The New (Old) Garden
Among many other things, there is one (literally) concrete proof of the way in which Carpentier-Dempsey contributed to the institutionalization of boxing as both a beloved spectator sport and a big business in America. It was, according to one historian, Carpentier-Dempsey that led to the construction of a new Madison Square Garden (now, having been replaced in the 1970’s by a third building at a third location, referred to as “the Old Garden”), the hallowed site of so many of the legendary bouts from boxing’s Golden Era. What happened on and around July 2, 1921 made it clear that a lasting and highly profitable nexus of sport, publicity and money had emerged, a phenomenon that would easily support bigger, more elaborate venues such as a new Madison Square Garden:
The success [of Carpentier-Dempsey] solidified Rickard’s certainty that New York City would support a new Madison Square Garden. The $11 million building, backed by a banking syndicate, was a tribute to the business of sports and its marriage of convenience with the nation’s sports-writing establishment. From his paneled office, the former cowpuncher [Rickard] now oversaw a twenty-member support staff and a high-salaried publicity department that would have been the envy of any major corporation.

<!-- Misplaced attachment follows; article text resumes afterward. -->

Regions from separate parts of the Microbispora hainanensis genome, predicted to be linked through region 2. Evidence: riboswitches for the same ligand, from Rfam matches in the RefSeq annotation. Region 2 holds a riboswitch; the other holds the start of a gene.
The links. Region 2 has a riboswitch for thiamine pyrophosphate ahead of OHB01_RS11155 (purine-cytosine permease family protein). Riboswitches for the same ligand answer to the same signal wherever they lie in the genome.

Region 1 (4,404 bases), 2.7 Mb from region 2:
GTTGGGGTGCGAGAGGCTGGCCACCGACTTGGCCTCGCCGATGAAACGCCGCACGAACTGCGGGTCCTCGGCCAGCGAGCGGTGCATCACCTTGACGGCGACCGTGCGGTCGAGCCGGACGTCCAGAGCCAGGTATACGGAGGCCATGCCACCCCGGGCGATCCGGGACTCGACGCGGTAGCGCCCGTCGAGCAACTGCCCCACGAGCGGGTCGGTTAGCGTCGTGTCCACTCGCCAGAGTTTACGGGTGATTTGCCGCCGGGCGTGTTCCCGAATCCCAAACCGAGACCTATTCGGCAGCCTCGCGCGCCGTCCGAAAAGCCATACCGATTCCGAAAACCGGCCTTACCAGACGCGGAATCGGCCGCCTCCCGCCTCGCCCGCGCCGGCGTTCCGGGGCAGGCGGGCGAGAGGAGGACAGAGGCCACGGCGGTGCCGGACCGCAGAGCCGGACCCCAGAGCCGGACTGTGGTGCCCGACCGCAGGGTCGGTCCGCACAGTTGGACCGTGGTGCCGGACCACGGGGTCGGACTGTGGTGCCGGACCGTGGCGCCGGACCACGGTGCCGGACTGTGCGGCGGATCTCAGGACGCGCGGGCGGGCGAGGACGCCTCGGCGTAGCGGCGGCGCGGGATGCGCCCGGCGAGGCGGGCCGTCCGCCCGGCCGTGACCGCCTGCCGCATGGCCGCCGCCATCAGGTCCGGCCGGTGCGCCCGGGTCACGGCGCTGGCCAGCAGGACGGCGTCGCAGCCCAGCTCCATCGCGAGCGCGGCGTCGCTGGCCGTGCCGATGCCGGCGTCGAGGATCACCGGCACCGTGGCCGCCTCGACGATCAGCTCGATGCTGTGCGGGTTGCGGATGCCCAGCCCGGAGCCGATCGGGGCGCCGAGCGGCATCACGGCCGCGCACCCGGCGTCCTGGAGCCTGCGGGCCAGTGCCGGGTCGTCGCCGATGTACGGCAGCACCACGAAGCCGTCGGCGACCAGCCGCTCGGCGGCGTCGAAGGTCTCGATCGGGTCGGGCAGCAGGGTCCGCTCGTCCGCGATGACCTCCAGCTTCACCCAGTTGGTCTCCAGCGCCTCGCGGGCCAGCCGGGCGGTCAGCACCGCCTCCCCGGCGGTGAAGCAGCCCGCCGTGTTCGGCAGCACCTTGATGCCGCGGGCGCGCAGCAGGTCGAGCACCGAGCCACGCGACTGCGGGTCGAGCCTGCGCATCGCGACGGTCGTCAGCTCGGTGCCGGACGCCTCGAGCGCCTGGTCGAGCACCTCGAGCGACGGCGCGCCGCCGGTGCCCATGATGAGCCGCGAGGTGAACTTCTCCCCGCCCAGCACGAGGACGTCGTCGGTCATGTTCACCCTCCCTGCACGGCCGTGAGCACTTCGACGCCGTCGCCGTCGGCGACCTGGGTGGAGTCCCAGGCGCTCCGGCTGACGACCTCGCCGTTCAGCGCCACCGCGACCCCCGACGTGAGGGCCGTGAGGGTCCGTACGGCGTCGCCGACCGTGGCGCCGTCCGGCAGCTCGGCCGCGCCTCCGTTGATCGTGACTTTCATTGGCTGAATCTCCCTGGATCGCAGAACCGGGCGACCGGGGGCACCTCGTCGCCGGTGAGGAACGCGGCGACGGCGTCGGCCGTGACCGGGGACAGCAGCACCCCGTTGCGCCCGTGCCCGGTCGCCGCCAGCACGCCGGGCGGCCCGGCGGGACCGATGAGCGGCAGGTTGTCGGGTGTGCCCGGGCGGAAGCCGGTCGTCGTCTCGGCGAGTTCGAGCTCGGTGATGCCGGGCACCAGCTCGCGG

It is indeed not much of a stretch to imagine that Rickard was emboldened by Carpentier-Dempsey, widely considered to be the single greatest achievement in his impressive career as a promoter. Chronology lends further credence to this theory: the second MSG opened in 1925, several years after Carpentier-Dempsey but before the two Dempsey-Tunney bouts that would eclipse it in terms of attendance and gate-receipt numbers.
Boxing historians have often opined that the Carpentier-Dempsey fight ushered in the Golden Era of boxing. In his Pictorial History of Boxing, a standard reference on the sport if ever there were one, Nat Fleischer states the idea as fact: “The Golden Era got under way when the champion [Dempsey] faced the Orchid Kid from France, a popular boxer who had previously won the world light heavyweight championship.” (100)
 Bruce J. Evensen, When Dempsey Fought Tunney: Heroes, Hokum, and Storytelling in the Jazz Age (Knoxville: University of Tennessee Press, 1996): 48. Return to text